Location: Great Basin Rangelands Research
Title: The effects of insect biological control on a Tamarix invaded ecosystem: ecosystem water and carbon fluxes and plant-level responses Authors
Submitted to: Ecological Society of America (ESA)
Publication Type: Abstract Only
Publication Acceptance Date: May 1, 2012
Publication Date: August 5, 2013
Repository URL: http://www.esa.org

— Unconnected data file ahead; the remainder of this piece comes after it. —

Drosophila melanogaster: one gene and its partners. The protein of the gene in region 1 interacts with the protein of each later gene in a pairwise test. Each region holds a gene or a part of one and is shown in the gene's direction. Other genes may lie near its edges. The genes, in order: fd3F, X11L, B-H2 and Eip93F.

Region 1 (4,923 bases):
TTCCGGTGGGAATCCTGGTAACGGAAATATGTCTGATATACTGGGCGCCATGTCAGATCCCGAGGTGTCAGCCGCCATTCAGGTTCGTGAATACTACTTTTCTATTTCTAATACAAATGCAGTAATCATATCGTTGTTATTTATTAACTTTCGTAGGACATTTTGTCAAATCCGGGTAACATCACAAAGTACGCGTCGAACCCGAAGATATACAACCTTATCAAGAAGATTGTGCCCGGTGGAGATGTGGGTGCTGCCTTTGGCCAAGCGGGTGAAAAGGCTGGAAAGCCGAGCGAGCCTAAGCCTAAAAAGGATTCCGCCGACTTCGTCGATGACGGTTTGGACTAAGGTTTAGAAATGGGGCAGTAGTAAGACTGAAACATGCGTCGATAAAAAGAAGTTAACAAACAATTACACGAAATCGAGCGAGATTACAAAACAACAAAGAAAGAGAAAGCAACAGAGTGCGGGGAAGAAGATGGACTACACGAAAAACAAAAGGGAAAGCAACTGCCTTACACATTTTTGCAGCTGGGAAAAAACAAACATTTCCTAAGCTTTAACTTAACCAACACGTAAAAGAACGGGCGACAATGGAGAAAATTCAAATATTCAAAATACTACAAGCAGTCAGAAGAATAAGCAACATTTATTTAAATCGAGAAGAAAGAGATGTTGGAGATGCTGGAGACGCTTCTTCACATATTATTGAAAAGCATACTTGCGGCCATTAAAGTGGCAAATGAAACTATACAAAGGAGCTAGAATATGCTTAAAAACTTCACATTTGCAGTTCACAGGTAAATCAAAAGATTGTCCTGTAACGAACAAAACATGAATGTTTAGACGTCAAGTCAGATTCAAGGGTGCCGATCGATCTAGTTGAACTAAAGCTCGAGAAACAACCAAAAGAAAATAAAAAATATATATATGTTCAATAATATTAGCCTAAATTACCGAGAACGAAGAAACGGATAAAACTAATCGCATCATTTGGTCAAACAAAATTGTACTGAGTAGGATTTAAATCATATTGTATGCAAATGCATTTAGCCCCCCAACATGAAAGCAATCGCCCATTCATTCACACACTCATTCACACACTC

Citation: Snyder, K.A., Scott, R.L., Mcgwire, K., Jones, T.J., Uselman, S.M. 2013. The effects of insect biological control on a Tamarix invaded ecosystem: ecosystem water and carbon fluxes and plant-level responses [abstract]. Ecological Society of America (ESA). COS 40-10. Technical Abstract: Background / Questions / Methods: Tamarix spp. (saltcedar) has invaded many river systems in the western United States with detrimental impacts to flora and fauna. Traditional methods of invasive plant control have been ineffective or costly. Therefore, insect biological control of Tamarix with Diorhabda spp. (tamarisk leaf beetles) was initiated in five states. Assessments of the efficacy of biological control efforts have rarely considered ecosystem level effects such as carbon and water cycling. Given the successful dispersal of this insect and its many unknown consequences, it is important to understand the ecosystem effects of this widespread insect biocontrol. This study examines the ecohydrological effects of the beetle on a Tamarix invaded ecosystem in the Great Basin Desert, Nevada. We predicted beetle herbivory would decrease evapotranspiration (ET) due to reduced canopy leaf area and as ET decreased, net carbon uptake would decrease making this ecosystem more of a carbon source. Furthermore, these effects should increase in magnitude with successive years of herbivory. We used a variety of techniques including eddy-covariance, stable isotopes, leaf gas-exchange and remotely-sensed NDVI to determine the effects of biocontrol on carbon dioxide (CO2) and ET fluxes and the ability of remaining Tamarix trees to use groundwater for photosynthetic assimilation. Results / Conclusions: We examined four years of ecosystem CO2 and ET fluxes in relation to NDVI and ground-based measures of LAI. We found that four years of herbivory and the resulting defoliation events produced short-term decreases in ET and C uptake. However, trees were able to regrow leaves generally within a few weeks after defoliation. Additionally, total ET and C fluxes over the four growing seasons were not affected in a clear directional trajectory of reduced ET loss and reduced CO2 uptake. LAI and NDVI were fairly well correlated with each other and NDVI was correlated with ET during the summer months, indicating that these measures are useful for detecting beetle damage. Preliminary analyses indicate remaining live trees were still connected to groundwater after multiple years of herbivory. Differences in gas exchange parameters were largely non-existent, but occasionally increased in foliage that re-grew after seasonal herbivory versus initial foliage that grew before herbivory. In sum, after four years of herbivory there was no clear trend in ET and CO2 fluxes. ET and CO2 responses were transient as Tamarix was able to refoliate, likely due to its access to groundwater and because beetle herbivory is a relatively recent phenomenon at this site.